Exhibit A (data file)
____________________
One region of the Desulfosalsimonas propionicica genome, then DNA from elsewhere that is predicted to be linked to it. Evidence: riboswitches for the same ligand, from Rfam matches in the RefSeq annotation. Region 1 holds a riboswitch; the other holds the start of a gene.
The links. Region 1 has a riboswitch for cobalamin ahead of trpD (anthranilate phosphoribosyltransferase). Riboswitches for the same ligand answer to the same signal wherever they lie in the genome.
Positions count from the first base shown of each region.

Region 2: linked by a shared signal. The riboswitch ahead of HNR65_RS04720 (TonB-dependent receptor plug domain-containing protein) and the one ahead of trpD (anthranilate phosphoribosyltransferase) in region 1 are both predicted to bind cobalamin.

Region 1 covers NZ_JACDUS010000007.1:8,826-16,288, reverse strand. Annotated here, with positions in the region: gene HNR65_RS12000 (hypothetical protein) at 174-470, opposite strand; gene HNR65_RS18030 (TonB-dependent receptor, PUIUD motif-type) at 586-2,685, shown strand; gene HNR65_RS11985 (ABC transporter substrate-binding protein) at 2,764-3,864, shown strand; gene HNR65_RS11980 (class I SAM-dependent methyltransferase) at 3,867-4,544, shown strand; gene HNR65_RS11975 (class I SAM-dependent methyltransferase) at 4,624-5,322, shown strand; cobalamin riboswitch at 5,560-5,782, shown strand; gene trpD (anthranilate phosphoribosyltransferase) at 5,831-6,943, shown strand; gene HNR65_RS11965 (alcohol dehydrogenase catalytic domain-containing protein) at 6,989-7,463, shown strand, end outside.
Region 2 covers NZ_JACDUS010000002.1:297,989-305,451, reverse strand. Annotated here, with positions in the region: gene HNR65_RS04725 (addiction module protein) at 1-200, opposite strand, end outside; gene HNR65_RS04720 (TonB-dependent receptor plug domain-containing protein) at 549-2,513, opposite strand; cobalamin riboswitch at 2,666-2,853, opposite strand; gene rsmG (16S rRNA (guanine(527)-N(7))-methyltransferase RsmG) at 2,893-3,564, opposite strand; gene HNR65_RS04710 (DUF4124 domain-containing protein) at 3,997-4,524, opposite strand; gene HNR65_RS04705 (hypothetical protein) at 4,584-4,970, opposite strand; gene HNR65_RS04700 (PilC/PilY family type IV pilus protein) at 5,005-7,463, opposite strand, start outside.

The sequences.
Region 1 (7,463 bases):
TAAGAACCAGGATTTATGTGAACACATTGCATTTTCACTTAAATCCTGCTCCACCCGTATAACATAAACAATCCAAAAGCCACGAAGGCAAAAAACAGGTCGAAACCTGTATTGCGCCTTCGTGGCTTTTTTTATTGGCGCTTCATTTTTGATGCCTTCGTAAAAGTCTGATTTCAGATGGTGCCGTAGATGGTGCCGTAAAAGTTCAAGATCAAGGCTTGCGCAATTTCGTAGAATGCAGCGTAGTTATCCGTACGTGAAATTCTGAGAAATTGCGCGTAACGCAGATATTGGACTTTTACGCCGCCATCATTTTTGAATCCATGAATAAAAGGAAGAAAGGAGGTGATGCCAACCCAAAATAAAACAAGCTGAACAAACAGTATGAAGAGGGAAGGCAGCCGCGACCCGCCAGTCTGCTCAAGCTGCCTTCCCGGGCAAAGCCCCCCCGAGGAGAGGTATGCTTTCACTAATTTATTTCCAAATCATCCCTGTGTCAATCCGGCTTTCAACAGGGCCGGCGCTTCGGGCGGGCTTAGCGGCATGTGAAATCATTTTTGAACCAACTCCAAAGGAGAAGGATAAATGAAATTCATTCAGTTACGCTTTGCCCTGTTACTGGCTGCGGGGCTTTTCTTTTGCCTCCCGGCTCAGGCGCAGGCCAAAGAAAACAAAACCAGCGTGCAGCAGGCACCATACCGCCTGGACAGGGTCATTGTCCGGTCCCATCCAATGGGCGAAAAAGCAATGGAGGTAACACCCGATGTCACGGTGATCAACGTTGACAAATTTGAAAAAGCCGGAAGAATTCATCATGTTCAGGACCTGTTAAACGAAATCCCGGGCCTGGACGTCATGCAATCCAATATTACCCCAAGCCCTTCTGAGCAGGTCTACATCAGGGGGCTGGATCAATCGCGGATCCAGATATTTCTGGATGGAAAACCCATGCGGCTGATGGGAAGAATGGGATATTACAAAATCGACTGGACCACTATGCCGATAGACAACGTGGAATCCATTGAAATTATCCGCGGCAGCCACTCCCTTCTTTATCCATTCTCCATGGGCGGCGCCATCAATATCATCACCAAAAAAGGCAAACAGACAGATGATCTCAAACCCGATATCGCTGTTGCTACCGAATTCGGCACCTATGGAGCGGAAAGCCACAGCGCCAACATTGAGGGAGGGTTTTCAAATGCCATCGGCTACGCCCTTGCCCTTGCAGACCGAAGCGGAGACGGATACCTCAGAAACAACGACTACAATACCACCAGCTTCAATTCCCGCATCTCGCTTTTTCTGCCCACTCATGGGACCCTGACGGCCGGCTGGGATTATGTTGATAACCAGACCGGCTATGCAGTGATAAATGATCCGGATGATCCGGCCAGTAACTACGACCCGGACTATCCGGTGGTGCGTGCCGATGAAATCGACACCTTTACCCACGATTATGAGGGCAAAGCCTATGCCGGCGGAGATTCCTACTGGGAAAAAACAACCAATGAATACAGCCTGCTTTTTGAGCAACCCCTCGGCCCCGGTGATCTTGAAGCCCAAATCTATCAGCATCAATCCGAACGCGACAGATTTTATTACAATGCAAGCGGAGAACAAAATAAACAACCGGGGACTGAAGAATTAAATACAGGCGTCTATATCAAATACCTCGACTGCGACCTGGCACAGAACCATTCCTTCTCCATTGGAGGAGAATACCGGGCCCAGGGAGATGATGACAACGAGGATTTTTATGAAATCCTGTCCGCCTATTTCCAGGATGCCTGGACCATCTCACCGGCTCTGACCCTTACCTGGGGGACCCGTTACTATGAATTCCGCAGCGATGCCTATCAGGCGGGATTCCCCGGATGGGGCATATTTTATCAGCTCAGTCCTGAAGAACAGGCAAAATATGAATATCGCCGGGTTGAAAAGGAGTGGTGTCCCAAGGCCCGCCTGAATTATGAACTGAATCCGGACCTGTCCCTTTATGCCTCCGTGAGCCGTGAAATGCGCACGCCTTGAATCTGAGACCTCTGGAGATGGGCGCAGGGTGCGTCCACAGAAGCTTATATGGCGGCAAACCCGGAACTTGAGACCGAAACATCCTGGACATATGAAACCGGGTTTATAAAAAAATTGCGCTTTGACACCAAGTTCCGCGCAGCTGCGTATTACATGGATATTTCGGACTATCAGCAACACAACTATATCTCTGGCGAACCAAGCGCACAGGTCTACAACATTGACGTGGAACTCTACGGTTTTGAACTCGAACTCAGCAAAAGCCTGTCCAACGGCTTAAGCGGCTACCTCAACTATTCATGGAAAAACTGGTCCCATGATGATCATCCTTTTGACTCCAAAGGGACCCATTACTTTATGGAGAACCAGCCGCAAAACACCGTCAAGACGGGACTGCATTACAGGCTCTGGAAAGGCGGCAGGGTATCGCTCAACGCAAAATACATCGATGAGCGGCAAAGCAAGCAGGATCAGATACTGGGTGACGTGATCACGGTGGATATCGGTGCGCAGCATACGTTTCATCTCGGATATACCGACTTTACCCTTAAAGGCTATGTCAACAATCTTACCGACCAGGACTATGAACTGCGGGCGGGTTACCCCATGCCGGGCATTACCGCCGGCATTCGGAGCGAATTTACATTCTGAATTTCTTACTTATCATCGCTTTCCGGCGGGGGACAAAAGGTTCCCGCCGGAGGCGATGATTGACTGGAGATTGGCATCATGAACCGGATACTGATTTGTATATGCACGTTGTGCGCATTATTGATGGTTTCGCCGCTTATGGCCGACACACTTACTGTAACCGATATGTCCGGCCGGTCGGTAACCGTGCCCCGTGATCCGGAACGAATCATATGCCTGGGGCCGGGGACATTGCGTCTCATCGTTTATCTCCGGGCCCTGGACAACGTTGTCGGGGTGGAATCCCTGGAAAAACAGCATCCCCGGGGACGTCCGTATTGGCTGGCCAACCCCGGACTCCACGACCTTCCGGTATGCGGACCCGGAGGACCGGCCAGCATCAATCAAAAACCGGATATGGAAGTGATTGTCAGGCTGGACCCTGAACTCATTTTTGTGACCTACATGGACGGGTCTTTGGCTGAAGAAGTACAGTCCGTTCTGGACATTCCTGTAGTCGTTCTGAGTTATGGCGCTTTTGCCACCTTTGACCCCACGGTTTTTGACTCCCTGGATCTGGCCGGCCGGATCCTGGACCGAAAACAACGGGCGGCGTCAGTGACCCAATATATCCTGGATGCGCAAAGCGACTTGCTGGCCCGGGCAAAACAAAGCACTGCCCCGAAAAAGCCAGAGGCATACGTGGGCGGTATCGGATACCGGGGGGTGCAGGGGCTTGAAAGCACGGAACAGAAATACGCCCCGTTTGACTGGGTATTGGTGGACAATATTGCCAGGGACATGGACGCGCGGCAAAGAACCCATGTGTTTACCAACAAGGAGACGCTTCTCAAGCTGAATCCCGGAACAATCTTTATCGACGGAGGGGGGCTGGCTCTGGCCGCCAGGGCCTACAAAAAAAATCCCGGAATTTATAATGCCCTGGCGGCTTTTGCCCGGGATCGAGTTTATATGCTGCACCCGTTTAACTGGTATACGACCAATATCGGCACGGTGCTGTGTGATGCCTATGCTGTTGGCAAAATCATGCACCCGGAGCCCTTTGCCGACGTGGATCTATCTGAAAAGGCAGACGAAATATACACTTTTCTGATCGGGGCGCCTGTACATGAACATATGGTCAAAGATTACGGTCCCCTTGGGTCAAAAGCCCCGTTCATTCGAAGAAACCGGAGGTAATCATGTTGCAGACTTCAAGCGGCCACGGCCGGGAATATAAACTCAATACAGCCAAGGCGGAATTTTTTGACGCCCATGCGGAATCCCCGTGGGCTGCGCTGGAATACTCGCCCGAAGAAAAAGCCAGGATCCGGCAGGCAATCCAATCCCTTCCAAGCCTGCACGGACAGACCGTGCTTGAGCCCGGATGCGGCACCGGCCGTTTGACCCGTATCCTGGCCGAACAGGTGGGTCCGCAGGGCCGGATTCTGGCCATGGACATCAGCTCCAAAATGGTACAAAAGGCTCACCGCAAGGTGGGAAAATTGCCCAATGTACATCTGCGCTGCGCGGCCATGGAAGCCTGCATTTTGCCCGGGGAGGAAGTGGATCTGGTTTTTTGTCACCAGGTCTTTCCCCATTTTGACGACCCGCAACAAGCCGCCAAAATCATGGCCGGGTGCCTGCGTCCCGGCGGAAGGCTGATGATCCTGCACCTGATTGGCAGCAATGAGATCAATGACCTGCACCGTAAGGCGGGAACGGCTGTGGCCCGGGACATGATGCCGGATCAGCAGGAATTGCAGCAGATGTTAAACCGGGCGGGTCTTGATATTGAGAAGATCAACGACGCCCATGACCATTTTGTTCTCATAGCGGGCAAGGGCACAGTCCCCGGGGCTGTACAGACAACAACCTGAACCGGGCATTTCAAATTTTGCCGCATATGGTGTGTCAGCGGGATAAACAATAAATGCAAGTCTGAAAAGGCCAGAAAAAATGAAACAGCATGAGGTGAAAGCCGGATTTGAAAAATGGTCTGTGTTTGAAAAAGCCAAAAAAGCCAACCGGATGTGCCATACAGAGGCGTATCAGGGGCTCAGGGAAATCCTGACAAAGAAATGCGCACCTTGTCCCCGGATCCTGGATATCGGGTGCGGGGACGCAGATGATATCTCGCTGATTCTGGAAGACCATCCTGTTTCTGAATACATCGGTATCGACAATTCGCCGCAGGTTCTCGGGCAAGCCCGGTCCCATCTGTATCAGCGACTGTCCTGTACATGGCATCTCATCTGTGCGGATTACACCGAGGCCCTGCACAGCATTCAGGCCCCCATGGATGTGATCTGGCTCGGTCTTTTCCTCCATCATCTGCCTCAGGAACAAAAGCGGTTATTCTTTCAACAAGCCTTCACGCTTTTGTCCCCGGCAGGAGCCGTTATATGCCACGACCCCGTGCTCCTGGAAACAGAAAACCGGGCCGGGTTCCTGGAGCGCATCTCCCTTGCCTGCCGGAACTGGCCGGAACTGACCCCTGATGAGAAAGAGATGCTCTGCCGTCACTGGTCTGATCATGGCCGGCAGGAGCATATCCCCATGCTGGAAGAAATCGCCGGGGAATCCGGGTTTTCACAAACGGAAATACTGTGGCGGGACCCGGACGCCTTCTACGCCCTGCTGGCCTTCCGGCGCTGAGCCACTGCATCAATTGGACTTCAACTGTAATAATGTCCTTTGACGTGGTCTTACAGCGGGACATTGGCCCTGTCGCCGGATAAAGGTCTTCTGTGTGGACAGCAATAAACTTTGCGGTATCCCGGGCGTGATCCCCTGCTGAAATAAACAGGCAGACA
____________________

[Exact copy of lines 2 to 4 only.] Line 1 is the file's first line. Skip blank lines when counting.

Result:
The links. Region 1 has a riboswitch for cobalamin ahead of trpD (anthranilate phosphoribosyltransferase). Riboswitches for the same ligand answer to the same signal wherever they lie in the genome.
Positions count from the first base shown of each region.

Region 2: linked by a shared signal. The riboswitch ahead of HNR65_RS04720 (TonB-dependent receptor plug domain-containing protein) and the one ahead of trpD (anthranilate phosphoribosyltransferase) in region 1 are both predicted to bind cobalamin.